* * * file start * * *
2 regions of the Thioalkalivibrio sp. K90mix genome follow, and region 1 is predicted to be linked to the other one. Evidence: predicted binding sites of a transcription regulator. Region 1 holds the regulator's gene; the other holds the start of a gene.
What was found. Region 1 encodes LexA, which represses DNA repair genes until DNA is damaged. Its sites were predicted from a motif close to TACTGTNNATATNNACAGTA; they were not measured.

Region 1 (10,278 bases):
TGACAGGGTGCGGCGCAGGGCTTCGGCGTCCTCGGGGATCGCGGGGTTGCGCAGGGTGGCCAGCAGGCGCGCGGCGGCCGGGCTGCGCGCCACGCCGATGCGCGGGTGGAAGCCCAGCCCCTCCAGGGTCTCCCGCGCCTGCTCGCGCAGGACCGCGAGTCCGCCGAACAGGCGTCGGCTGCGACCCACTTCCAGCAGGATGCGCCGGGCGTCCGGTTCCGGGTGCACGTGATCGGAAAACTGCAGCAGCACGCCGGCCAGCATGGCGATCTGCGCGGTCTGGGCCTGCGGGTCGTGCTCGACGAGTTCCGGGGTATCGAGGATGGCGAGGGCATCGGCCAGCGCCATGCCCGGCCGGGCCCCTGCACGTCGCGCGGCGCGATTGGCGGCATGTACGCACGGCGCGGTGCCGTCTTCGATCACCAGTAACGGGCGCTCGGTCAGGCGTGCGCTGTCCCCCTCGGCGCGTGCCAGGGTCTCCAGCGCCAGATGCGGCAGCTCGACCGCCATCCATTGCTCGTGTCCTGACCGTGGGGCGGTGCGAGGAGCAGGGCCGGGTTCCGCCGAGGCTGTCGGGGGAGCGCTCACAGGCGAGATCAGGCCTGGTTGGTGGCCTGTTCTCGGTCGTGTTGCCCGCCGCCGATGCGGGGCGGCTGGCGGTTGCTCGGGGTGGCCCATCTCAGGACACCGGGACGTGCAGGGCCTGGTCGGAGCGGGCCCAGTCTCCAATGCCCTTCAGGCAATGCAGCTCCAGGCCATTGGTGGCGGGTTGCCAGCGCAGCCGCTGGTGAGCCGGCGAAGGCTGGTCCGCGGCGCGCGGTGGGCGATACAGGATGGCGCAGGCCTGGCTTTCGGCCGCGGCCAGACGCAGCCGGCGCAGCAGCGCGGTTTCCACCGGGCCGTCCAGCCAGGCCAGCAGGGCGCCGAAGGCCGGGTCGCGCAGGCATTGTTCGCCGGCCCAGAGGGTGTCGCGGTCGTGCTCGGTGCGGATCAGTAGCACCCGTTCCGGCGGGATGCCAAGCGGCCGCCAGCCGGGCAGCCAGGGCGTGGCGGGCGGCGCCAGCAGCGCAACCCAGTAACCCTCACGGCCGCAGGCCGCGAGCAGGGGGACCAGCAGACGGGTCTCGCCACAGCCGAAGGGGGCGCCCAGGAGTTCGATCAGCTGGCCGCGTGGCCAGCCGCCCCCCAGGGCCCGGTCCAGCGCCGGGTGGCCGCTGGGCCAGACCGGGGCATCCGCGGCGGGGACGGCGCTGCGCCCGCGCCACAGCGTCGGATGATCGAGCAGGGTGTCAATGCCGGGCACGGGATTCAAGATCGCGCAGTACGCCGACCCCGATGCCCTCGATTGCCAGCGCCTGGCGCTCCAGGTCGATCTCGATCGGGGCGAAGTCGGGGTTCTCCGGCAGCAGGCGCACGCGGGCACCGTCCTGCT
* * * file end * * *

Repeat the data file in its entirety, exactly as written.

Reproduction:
2 regions of the Thioalkalivibrio sp. K90mix genome follow, and region 1 is predicted to be linked to the other one. Evidence: predicted binding sites of a transcription regulator. Region 1 holds the regulator's gene; the other holds the start of a gene.
What was found. Region 1 encodes LexA, which represses DNA repair genes until DNA is damaged. Its sites were predicted from a motif close to TACTGTNNATATNNACAGTA; they were not measured.

Region 1 (10,278 bases):
TGACAGGGTGCGGCGCAGGGCTTCGGCGTCCTCGGGGATCGCGGGGTTGCGCAGGGTGGCCAGCAGGCGCGCGGCGGCCGGGCTGCGCGCCACGCCGATGCGCGGGTGGAAGCCCAGCCCCTCCAGGGTCTCCCGCGCCTGCTCGCGCAGGACCGCGAGTCCGCCGAACAGGCGTCGGCTGCGACCCACTTCCAGCAGGATGCGCCGGGCGTCCGGTTCCGGGTGCACGTGATCGGAAAACTGCAGCAGCACGCCGGCCAGCATGGCGATCTGCGCGGTCTGGGCCTGCGGGTCGTGCTCGACGAGTTCCGGGGTATCGAGGATGGCGAGGGCATCGGCCAGCGCCATGCCCGGCCGGGCCCCTGCACGTCGCGCGGCGCGATTGGCGGCATGTACGCACGGCGCGGTGCCGTCTTCGATCACCAGTAACGGGCGCTCGGTCAGGCGTGCGCTGTCCCCCTCGGCGCGTGCCAGGGTCTCCAGCGCCAGATGCGGCAGCTCGACCGCCATCCATTGCTCGTGTCCTGACCGTGGGGCGGTGCGAGGAGCAGGGCCGGGTTCCGCCGAGGCTGTCGGGGGAGCGCTCACAGGCGAGATCAGGCCTGGTTGGTGGCCTGTTCTCGGTCGTGTTGCCCGCCGCCGATGCGGGGCGGCTGGCGGTTGCTCGGGGTGGCCCATCTCAGGACACCGGGACGTGCAGGGCCTGGTCGGAGCGGGCCCAGTCTCCAATGCCCTTCAGGCAATGCAGCTCCAGGCCATTGGTGGCGGGTTGCCAGCGCAGCCGCTGGTGAGCCGGCGAAGGCTGGTCCGCGGCGCGCGGTGGGCGATACAGGATGGCGCAGGCCTGGCTTTCGGCCGCGGCCAGACGCAGCCGGCGCAGCAGCGCGGTTTCCACCGGGCCGTCCAGCCAGGCCAGCAGGGCGCCGAAGGCCGGGTCGCGCAGGCATTGTTCGCCGGCCCAGAGGGTGTCGCGGTCGTGCTCGGTGCGGATCAGTAGCACCCGTTCCGGCGGGATGCCAAGCGGCCGCCAGCCGGGCAGCCAGGGCGTGGCGGGCGGCGCCAGCAGCGCAACCCAGTAACCCTCACGGCCGCAGGCCGCGAGCAGGGGGACCAGCAGACGGGTCTCGCCACAGCCGAAGGGGGCGCCCAGGAGTTCGATCAGCTGGCCGCGTGGCCAGCCGCCCCCCAGGGCCCGGTCCAGCGCCGGGTGGCCGCTGGGCCAGACCGGGGCATCCGCGGCGGGGACGGCGCTGCGCCCGCGCCACAGCGTCGGATGATCGAGCAGGGTGTCAATGCCGGGCACGGGATTCAAGATCGCGCAGTACGCCGACCCCGATGCCCTCGATTGCCAGCGCCTGGCGCTCCAGGTCGATCTCGATCGGGGCGAAGTCGGGGTTCTCCGGCAGCAGGCGCACGCGGGCACCGTCCTGCT